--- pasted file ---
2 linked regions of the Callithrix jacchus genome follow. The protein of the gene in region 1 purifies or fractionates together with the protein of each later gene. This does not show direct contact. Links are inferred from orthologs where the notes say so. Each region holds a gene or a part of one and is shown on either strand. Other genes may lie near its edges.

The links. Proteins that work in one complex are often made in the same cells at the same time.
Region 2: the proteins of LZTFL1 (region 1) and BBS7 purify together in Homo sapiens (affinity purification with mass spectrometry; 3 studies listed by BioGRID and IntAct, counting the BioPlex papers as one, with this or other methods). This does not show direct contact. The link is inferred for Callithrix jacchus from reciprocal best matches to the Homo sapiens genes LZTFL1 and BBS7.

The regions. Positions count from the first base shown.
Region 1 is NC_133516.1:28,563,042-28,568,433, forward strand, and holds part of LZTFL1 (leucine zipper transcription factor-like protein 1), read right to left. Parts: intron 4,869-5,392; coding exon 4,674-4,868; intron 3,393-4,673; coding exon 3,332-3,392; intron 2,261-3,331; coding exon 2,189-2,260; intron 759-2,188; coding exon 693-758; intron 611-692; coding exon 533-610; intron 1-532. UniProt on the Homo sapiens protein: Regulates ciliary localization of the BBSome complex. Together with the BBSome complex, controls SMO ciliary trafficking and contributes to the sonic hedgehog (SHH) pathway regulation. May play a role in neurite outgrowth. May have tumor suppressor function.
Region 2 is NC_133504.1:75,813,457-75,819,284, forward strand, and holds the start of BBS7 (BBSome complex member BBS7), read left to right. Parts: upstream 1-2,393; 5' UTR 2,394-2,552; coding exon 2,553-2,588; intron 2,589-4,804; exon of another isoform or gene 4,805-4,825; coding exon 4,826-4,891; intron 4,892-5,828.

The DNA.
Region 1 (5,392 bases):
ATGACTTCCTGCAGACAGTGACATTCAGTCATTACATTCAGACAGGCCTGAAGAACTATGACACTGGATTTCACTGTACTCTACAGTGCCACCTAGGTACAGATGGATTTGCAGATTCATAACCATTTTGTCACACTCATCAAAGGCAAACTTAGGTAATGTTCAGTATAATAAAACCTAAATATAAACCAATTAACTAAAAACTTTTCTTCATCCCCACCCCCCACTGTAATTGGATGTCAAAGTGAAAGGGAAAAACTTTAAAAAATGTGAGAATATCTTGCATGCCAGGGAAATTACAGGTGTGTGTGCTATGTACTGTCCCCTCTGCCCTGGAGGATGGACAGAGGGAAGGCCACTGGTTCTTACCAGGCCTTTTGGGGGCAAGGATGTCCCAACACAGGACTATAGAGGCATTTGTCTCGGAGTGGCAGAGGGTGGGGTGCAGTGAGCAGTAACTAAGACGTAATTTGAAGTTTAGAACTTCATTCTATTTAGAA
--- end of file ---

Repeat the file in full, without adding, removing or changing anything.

2 linked regions of the Callithrix jacchus genome follow. The protein of the gene in region 1 purifies or fractionates together with the protein of each later gene. This does not show direct contact. Links are inferred from orthologs where the notes say so. Each region holds a gene or a part of one and is shown on either strand. Other genes may lie near its edges.

The links. Proteins that work in one complex are often made in the same cells at the same time.
Region 2: the proteins of LZTFL1 (region 1) and BBS7 purify together in Homo sapiens (affinity purification with mass spectrometry; 3 studies listed by BioGRID and IntAct, counting the BioPlex papers as one, with this or other methods). This does not show direct contact. The link is inferred for Callithrix jacchus from reciprocal best matches to the Homo sapiens genes LZTFL1 and BBS7.

The regions. Positions count from the first base shown.
Region 1 is NC_133516.1:28,563,042-28,568,433, forward strand, and holds part of LZTFL1 (leucine zipper transcription factor-like protein 1), read right to left. Parts: intron 4,869-5,392; coding exon 4,674-4,868; intron 3,393-4,673; coding exon 3,332-3,392; intron 2,261-3,331; coding exon 2,189-2,260; intron 759-2,188; coding exon 693-758; intron 611-692; coding exon 533-610; intron 1-532. UniProt on the Homo sapiens protein: Regulates ciliary localization of the BBSome complex. Together with the BBSome complex, controls SMO ciliary trafficking and contributes to the sonic hedgehog (SHH) pathway regulation. May play a role in neurite outgrowth. May have tumor suppressor function.
Region 2 is NC_133504.1:75,813,457-75,819,284, forward strand, and holds the start of BBS7 (BBSome complex member BBS7), read left to right. Parts: upstream 1-2,393; 5' UTR 2,394-2,552; coding exon 2,553-2,588; intron 2,589-4,804; exon of another isoform or gene 4,805-4,825; coding exon 4,826-4,891; intron 4,892-5,828.

The DNA.
Region 1 (5,392 bases):
ATGACTTCCTGCAGACAGTGACATTCAGTCATTACATTCAGACAGGCCTGAAGAACTATGACACTGGATTTCACTGTACTCTACAGTGCCACCTAGGTACAGATGGATTTGCAGATTCATAACCATTTTGTCACACTCATCAAAGGCAAACTTAGGTAATGTTCAGTATAATAAAACCTAAATATAAACCAATTAACTAAAAACTTTTCTTCATCCCCACCCCCCACTGTAATTGGATGTCAAAGTGAAAGGGAAAAACTTTAAAAAATGTGAGAATATCTTGCATGCCAGGGAAATTACAGGTGTGTGTGCTATGTACTGTCCCCTCTGCCCTGGAGGATGGACAGAGGGAAGGCCACTGGTTCTTACCAGGCCTTTTGGGGGCAAGGATGTCCCAACACAGGACTATAGAGGCATTTGTCTCGGAGTGGCAGAGGGTGGGGTGCAGTGAGCAGTAACTAAGACGTAATTTGAAGTTTAGAACTTCATTCTATTTAGAA